Tue, Oct 15, 2013 - Page 3 News List

Military school may be front for spying: lawmakers

By Lo Tien-pin, Lee Yu-hsin and Jake Chung  /  Staff reporters, with staff writer

An aviation school founded by a former Republic of China (ROC) Air Force major who defected to China could seek to siphon national secrets from retired military personnel, opposition lawmakers said.

The lawmakers asked the Ministry of National Defense (MND) to demonstrate what it was doing to defend national interests against what they called blatant Chinese offensives.

Huang Chih-cheng (黃植誠), a graduate of the ROC Air Force Academy in 1973, defected on Aug. 8, 1981, piloting a F-5F trainer plane from Taoyuan to Fuzhou Airport in China.

His defection and the rewards he received were given high-profile treatment by the Chinese government to encourage other Taiwanese to defect. Huang was personally received by then-Chinese president Deng Xiaoping (鄧小平), given a position in the People’s Liberation Army (PLA) and held a post in the Chinese People’s Political Consultative Conference for multiple terms. By the time he retired in March, he had attained the rank of major general.

Huang’s company, an aviation school endorsed by the PLA, plans to set up operations on both sides of the Taiwan Strait and has made high-profile overtures by inviting retired Taiwanese officers to serve as consultants to the flight trainers, an act that Democratic Progressive Party (DPP) Legislator Tsai Huang-lang (蔡煌瑯) said posed the danger of becoming a revolving door through which some Taiwanese officers or generals would use to interact with the Chinese military.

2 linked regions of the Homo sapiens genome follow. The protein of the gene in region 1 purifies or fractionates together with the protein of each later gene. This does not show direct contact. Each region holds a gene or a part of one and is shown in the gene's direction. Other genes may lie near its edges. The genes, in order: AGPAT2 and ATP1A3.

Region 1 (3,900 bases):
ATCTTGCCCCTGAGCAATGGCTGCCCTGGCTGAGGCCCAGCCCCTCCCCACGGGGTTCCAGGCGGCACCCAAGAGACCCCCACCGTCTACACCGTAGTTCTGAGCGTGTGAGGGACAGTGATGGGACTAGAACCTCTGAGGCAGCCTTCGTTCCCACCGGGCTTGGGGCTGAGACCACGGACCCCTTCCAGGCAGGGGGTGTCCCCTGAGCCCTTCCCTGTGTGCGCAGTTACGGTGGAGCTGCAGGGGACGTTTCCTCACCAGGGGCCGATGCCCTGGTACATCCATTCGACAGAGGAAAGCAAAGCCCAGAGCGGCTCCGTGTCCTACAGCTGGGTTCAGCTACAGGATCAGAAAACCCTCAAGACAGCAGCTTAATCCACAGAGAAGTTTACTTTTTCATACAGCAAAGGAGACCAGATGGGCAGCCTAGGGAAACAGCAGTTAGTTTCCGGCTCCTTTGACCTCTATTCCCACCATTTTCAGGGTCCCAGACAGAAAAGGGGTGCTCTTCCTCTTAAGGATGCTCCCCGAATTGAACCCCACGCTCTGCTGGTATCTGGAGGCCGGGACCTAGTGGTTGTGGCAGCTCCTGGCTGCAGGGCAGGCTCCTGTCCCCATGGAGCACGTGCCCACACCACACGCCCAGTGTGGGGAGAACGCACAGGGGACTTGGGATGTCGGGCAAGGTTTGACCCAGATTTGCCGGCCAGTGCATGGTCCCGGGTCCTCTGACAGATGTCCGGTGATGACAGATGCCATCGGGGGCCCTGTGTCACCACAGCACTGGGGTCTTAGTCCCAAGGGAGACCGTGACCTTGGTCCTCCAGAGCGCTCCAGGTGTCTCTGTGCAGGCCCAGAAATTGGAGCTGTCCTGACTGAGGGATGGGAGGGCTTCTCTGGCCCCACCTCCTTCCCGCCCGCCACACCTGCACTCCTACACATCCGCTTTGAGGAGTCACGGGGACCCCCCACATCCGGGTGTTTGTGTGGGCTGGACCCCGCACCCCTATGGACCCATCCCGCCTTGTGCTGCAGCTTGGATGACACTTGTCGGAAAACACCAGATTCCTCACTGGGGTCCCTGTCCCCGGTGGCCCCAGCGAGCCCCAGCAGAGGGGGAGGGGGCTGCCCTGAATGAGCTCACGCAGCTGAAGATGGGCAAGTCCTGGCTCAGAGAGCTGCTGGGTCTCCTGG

Referring to the Web site of Huang’s company, Tsai said Huang described his defection as an “uprising” and stated that the goal of the company is not only to train Taiwanese as pilots for China, but also to exert “an effort to increase recognition of the homeland’s culture in Taiwanese youth.”

These are blatant signs that Huang may try to use his company as a front to steal military secrets, Tsai said.

Taiwan has many retired generals who “do not consider Taiwan their home,” and the ministry must elevate the threshold for retired generals who wish to visit or travel to China, Tsai said, adding that President Ma Ying-joeu’s (馬英九) administration must treat this matter with all seriousness.

Minister of National Defense Yen Ming (嚴明) said yesterday that Huang was still a wanted person and called on retired military personnel to keep a distance from his company.

Yen said that Huang had violated Article 24 of the Criminal Code of the Armed Forces (陸海空軍刑法) and was wanted by the Military High Court’s Prosecutors’ Office.

“We have not relaxed our regulations, and still treat traitors the same,” Yen said, adding that the company was established on Huang’s own initiative and the ministry had neither “authorized nor contacted” Huang’s aviation school.

The ministry said that there was no gray area when it came to patriotism.

Huang had accepted training by the ROC and should have known that he owed his loyalty to the ROC and to the protection of its people, the ministry said.

Huang’s inability to stay his course and discern right from wrong has caused him to not only betray his country, but also to sell his soul, it added.

The ministry also said that other retired military personnel should keep in mind their moral integrity and honor as military men, adding that they would not be swayed or influenced by Huang’s misdirection.

The validity of Huang’s wanted notice can extend as long as 37 years and six months from the last time he served on a Chinese government post, the ministry said.

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